Mom so peaceful
Mom so kind
Mom so joyous
Mom so divine
These words are the first four lines of a Mother’s Day poem my oldest son wrote me back in 2007 when he was 13 years old. Is there any greater gift than a homemade card with heartfelt sentiments from your child? As mothers, receiving such a touching memento of expression energizes our mom heart in profound ways.
Admiration from our kin can even catapult us to the top of the “I must be doing something right” pyramid of parental standards. Even a tiny bit of innocent and angelic honesty stirs our soul and breathes life into our often worn out spirit. And if we need a boost of mom-esteem and parenting confidence, reading crayoned and misspelled words that declare how much our kids love us is, well, better than chocolate.
Which is why I’ve saved countless cards and letters written by fingers of many shapes and sizes over the years. Each masterpiece reminds me how blessed I am to be a mom who’s loved by kids and has kids to love.
While my heart was all aflutter reading the opening act of my teens poem a decade ago, he injected a bit of realness in the second stanza:
Mom so loving, gentle, but stern
Mom so caring, watch her and learn
Ah, the stern card.
My teen made sure to sneak in a reminder of his displeasure towards my strict ways between the bookends of loving accolades. A shining example of his cleverness and poetic wit. At thirteen, he had progressed from backwards s’s and e’s to testing the written guiles of independence.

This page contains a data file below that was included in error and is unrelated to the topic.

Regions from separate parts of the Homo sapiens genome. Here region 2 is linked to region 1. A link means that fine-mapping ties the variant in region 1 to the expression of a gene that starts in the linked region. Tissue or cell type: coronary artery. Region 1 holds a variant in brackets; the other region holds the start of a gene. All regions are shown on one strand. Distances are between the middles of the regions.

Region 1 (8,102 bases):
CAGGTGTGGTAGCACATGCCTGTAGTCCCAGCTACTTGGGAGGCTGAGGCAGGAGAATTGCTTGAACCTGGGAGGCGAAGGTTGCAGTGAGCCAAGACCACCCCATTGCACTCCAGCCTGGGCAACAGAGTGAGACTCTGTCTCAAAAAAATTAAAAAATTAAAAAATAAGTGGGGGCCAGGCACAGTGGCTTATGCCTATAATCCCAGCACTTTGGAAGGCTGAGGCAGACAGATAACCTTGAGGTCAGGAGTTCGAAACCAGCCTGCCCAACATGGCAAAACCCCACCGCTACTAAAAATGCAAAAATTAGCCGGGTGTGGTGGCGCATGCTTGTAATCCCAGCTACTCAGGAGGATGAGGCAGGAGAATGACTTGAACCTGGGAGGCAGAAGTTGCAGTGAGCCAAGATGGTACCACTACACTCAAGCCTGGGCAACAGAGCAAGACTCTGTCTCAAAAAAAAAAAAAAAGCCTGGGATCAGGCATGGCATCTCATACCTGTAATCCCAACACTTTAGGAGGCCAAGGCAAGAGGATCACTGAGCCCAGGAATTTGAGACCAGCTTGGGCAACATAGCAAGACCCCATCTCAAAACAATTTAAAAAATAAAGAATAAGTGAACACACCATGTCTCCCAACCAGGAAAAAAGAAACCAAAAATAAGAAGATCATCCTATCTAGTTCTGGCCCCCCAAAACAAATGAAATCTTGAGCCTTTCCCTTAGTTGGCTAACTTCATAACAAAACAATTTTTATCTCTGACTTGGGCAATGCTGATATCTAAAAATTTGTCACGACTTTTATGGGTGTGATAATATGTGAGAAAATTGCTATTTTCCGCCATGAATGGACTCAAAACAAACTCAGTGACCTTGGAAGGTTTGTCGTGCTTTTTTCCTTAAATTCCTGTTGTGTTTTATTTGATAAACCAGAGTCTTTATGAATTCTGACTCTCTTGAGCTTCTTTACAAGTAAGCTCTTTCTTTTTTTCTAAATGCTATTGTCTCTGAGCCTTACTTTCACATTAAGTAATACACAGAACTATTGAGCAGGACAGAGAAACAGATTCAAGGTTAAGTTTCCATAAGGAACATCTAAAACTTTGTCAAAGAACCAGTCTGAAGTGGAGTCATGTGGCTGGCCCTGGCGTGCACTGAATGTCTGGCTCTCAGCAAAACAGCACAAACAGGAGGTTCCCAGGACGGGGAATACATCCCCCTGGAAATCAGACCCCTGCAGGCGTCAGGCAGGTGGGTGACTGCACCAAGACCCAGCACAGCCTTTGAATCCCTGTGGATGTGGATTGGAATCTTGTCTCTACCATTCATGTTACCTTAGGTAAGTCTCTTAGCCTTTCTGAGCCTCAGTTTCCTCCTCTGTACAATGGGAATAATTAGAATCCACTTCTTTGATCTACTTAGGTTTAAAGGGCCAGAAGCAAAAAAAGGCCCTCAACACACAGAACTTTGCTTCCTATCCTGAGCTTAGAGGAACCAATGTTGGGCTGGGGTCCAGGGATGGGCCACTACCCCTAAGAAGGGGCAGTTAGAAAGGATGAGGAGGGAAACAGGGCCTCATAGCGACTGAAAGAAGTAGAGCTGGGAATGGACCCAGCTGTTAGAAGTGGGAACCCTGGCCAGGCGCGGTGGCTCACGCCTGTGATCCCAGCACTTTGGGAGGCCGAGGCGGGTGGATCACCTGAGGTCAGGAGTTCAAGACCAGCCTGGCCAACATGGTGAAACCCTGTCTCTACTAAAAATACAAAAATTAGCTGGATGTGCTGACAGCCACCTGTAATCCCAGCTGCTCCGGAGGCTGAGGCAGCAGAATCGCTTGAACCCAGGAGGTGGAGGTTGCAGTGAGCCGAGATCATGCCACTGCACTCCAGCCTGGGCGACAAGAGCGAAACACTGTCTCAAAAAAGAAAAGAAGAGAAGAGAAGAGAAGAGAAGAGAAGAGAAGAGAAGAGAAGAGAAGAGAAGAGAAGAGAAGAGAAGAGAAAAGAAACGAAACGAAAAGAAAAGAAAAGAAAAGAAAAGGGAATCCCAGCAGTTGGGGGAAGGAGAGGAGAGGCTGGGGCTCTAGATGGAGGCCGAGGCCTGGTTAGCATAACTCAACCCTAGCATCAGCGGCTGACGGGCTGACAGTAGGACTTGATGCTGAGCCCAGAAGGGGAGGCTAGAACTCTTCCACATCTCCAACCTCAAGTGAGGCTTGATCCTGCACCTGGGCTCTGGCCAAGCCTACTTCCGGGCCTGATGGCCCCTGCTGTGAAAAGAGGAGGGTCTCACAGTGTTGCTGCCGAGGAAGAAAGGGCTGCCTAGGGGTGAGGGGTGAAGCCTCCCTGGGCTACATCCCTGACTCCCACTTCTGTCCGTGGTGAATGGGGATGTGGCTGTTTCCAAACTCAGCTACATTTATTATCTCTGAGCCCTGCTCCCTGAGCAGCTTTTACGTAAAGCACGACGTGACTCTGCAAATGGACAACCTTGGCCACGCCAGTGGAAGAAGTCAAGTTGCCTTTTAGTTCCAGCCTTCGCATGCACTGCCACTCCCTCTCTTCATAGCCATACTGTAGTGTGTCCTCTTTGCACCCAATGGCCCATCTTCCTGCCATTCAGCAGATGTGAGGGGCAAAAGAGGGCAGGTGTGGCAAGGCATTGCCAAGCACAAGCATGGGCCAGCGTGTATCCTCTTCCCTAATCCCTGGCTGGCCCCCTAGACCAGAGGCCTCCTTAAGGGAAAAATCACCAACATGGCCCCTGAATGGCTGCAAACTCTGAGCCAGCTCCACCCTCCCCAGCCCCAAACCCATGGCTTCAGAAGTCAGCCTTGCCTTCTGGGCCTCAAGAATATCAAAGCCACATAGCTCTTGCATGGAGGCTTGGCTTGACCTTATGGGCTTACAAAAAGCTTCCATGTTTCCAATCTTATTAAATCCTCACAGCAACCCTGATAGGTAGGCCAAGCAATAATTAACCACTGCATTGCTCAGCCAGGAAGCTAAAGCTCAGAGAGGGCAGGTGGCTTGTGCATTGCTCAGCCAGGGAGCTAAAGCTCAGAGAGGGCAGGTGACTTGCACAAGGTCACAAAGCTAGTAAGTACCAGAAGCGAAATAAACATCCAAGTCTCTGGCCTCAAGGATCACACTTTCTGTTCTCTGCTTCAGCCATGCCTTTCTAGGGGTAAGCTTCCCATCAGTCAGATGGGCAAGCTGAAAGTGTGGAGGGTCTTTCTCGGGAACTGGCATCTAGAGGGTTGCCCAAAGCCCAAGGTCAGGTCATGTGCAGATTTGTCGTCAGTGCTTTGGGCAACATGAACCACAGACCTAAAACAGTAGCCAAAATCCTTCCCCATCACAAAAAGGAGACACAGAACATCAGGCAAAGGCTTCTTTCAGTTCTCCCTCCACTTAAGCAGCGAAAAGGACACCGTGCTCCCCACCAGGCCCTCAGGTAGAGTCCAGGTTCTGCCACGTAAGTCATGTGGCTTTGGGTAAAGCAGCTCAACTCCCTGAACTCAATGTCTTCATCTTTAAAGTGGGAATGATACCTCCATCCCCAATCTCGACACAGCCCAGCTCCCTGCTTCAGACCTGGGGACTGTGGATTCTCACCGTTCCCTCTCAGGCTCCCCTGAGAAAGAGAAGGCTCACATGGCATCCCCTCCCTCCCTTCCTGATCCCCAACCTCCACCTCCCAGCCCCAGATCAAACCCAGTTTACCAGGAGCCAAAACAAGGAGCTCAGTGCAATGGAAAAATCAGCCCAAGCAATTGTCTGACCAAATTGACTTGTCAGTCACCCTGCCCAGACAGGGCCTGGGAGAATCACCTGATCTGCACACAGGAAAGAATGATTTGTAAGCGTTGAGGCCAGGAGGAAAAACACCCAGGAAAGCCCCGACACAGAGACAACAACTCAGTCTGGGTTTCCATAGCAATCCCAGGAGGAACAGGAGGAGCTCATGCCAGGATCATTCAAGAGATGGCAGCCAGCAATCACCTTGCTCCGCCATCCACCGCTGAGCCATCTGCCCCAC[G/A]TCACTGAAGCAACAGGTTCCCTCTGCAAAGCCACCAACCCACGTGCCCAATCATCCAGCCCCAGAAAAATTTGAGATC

Which is a good thing, for sure. If your teen points out you are stern in a Mother’s Day poem, pat yourself on the back because you are doing something right. Being our teenagers friend during the turbulent years of testing limits isn’t in our job description. Our role is to set healthy boundaries so their undeveloped frontal lobes—which prevent them from seeing beyond the now—don’t lead them down a rabbit hole of trouble. Heaven help us, Alice in Wonderland.
And the poem continued…
Mom so gracious
Mom so quiet
Mom so helpful
But can also be a riot
Yes! Another healthy dose of mothering attagirls heaped on my tender spirit by my teenager.
If your teen finds humor in your relationship, consider the muse a great necessity. Because laughter is sometimes the lone elixir available to save you both from burning to death when you find yourselves in the depths of hellish arguments. If you can’t beat ‘em, laugh. Then cry. Then pray. Oh, wait. Always pray first. Rinse. Repeat.
With insides dancing in joy over my son’s appreciation of my funny bone nature, I scanned down to the next stanza of the poem. Doing so reminded me at once how all good things must come to an end.
My oldest son is bold and makes no qualms about speaking his the truth. And in the case of his Mother’s Day poem, he pointed out a truth in love, thanks to stellar parenting on my part. I guess. You’re welcome, son.
How many of you also teach your children the value of speaking the truth in love? If so, may I point out something not so wonderful happens to our soul when we end up on the receiving end of such a mercy offering from our kid. My teenager saved the best lesson for last:
Mom talks decent
As you can tell
But when she gets angry
She can swear like hell
Nothing like a gentle slam tucked inside a flutter of flattery. I wasn’t sure whether to laugh, cry, or stack rocks after experiencing the privilege of having such a weakness therapied out in an adoring poem from my child.